On May 9th the Peshawar High Court ruled that drone strikes in Pakistan, undertaken by the United States, were illegal and should be considered a war crime. Chief Justice Dost Muhammad Khan and Justice Musarrat Hilali were on the two-judge bench that heard the petitions.
The case was brought by the Foundation for Fundamental Freedoms, a legal rights charity based in the country, on behalf of the families of victims killed in a 17 March 2011 strike on a tribal jirga [community assembly] in the Datta Khel area. The jirga had been called to resolve a dispute over a chromite mine; the attack killed over 50 people, the majority of whom were civilians, and provoked an outcry at the time. The Pakistani military chief, General Ashfaq Parvez Kayani was quoted as saying: “It is highly regrettable that a jirga of peaceful citizens, including elders of the area, was carelessly and callously targeted with complete disregard to human life,”.
Chief Justice Dost Muhammad Khan’s judgment in this case was strongly worded and found that drones strikes constituted a violation of Pakistan’s national sovereignty; that the Pakistan government should take immediate steps to prevent further attacks and the US should pay compensation to the families of those killed and injured. At paragraph 22 (i), the judgment stated
That the drone strikes, carried out in the tribal areas (FATA) particularly North & South Waziristan by the CIA & US Authorities, are blatant violation of Basic Human Rights and are against the UN Charter, the UN General Assembly Resolution, adopted unanimously, the provision of Geneva Conventions thus, it is held to be a War Crime, cognizable by the International Court of Justice or Special Tribunal for War Crimes, constituted or to be constituted by the UNO for this purpose. (emphasis added).
The broader impact of this judgment though was limited by the fact that Pakistan went to the polls shortly after it was issued. The election was subsequently won by Pakistan Muslim League-Nawaz, led by Nawaz Sharif. Shortly after the election, Sharif was quoted as saying “We will sit with our American friends and we will certainly talk with them on this [drone] issue.”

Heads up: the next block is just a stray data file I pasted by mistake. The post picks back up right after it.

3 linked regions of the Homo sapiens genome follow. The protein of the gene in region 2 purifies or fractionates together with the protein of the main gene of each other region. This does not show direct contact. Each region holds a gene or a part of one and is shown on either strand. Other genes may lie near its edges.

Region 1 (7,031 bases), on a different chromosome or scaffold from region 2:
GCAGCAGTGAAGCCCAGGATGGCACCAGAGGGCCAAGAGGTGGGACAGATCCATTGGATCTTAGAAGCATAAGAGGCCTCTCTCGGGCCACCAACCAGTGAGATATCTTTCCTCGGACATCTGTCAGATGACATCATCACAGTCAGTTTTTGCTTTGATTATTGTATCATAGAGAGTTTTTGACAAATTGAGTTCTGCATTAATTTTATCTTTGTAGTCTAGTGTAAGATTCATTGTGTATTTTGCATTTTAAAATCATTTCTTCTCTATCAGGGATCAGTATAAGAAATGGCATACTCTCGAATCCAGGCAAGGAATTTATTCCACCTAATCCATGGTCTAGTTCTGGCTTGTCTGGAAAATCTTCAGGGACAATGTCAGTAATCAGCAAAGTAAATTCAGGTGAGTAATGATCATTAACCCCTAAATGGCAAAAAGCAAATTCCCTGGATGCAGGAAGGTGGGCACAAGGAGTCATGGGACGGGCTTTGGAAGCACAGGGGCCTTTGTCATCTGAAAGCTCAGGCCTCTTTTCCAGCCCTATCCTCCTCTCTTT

He was sworn in as Prime Minster on 1 June, after the US launched its first post-election drone strike, which is believed to have killed the deputy leader of the Taliban, Wali ur-Rehman, near Miranshah, in North Waziristan, on 29 May. Sharif’s first speech emphasised the need to end drone strikes, saying: “This daily routine of drone attacks, this chapter shall now be closed,’’ … ‘‘We do respect others’ sovereignty. It is mandatory on others that they respect our sovereignty.” The Pakistan Foreign Ministry issued a statement which said:
The government of Pakistan has consistently maintained that the drone strikes are counterproductive, entail loss of innocent civilian lives, have human rights and humanitarian implications and violate the principles of national sovereignty, territorial integrity and international law.
So far so good. But the reality is that in the death of Rehman, the US chose a target bound to be popular amongst those within the military and security services in Pakistan. Consideringthe significance of the drones issue in the recent election campaign, the financial relationship with the US and the talks with the Taliban, among other issues, this strike leaves the new Government in a difficult position, both domestically and internationally. It will be interesting to see how Sharif negotiates this issue in both spheres and whether this marks the shape of the US’ relationship with the new Government in Pakistan going forward.